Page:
4) Move your hands onto your abdomen and start to breathe into your hands as they rest on the belly. Try to allow the abdomen to gently rise on the inhale. On the exhale the belly will fall all by itself without any need to push or force the breath. By practising this technique you’ll begin to train the diaphragm to move in the correct direction for a healthy breath (down on the in-breath and up on the out-breath).
5) Try to follow the pathway of the breath with your mind, into the nostrils, down the throat, down into the lungs and visualise the movement going down into the belly. As you exhale follow the upward movement of the breath as it moves up and out of the nose. Take your time and don’t rush the breath cycle.
TIP: If you find you can’t take a full in-breath because you’re so stressed, try taking just a half inhale and then exhale as fully and as slowly as possible until you feel empty. This will allow you to take a fuller and fuller in-breath through successive breathing cycles. Try and avoid the temptation to force the breath, slow and steady wins this race.
Once you’ve got the hang of the slow release breath, take it a step further by doing 3-part breathing which helps us to easily access the rest and repair state. Taking cleansing, calming breaths we aim to fill the lungs from the bottom upwards.
1) First send the breath down into your belly
2) Then allow your ribs to expand with the breath
3) Finally fill the lungs until your collar bones gently lift
1) First empty the top of your lungs allowing the collar bones to fall
2) Then ribs release and contract
3) Finally your belly relaxes and falls
Repeat for at least 90 seconds or longer depending on your stress levels.
TIP: As an experiment, try exhaling until you feel empty and you may realise that you’re not using the full capacity of your lungs.
Once you focus on the breath, simply emptying and filling the lungs for a few minutes (or longer) you should feel significantly calmer. If it’s too difficult to do this standing up so try lying down on your back with the legs bent and knees resting together.
It’s important to concentrate on the movement of breath rather than letting the mind wander off (most likely back to the things that have been stressing you out!). Give yourself this time to empty your mind and be fully present in your body, using these breathing exercises to focus.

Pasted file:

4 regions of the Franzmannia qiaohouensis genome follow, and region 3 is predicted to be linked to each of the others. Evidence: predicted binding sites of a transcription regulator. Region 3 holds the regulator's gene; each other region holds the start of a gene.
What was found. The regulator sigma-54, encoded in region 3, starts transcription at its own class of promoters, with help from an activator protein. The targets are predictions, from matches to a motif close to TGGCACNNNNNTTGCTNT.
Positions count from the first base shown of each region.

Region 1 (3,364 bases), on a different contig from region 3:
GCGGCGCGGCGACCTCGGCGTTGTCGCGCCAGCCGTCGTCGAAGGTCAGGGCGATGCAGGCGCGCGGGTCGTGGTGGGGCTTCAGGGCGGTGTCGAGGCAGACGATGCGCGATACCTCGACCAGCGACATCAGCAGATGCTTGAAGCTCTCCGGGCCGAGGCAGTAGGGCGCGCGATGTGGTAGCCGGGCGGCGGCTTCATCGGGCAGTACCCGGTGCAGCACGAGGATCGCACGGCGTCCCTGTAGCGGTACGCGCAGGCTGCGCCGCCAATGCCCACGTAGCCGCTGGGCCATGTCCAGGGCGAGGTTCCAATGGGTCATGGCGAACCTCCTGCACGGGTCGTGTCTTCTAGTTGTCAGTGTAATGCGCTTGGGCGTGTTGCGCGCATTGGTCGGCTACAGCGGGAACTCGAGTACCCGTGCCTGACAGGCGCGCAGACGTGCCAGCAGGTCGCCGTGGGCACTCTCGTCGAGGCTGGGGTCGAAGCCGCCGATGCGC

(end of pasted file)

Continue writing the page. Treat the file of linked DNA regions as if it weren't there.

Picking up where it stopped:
TIP: Try to visualise the inhale nourishing your body and imagine the exhale releasing and emptying out all the things which are causing stress. Always breathe with the nose when possible.
Aside from being very calming, 3-part breathing also trains us to use the full capacity of our lungs. In fact it can increase the capacity of inhalation by up to seven times compared to shallow breathing. We are then cleansing, calming and nourishing our whole system through healthy breathing.
There are plenty of other breathing techniques that we use in yoga which help to calm the mind and body. If you’d like more information on breathing, or better still would like to come and join a class and get some first-hand tuition, you can contact Noona Ayres at Revitaize:
Revitalize was founded in 2013 by Noona Ayres with the mission to help people searching for wellbeing, peace and harmony in their lives. Revitalize offers Integral Yoga®, meditation, pranayama and reiki, both ashore and on board, worldwide.
Following years of sailing and a career in the yachting industry, Noona is now a highly qualified teacher in yoga and reiki. In 2013 she graduated from the Satchidananda Ashram - Yogaville, Virginia, and in 2015 she trained with appleyoga in London in Pre and Post Natal Yoga. In 2016 she returned to the Satchidananda Ashram for a training course in Yin Yoga. Noona is also a registered Yoga Alliance Teacher.
Noona's fascination for reiki began after her first treatment in 2010 when she was amazed by the results of just one session. She undertook formal training in Antibes and by 2012 she achieved the Reiki Master attunement with a teacher in England, later completing her training with the Reiki Master Teacher Training degree. She undertook further training in February 2015 with Angelic Reiki levels 1 & 2.
All Noona’s lessons are in French, English or both, and you can find full details of group classes and individual sessions on the Revitalize website.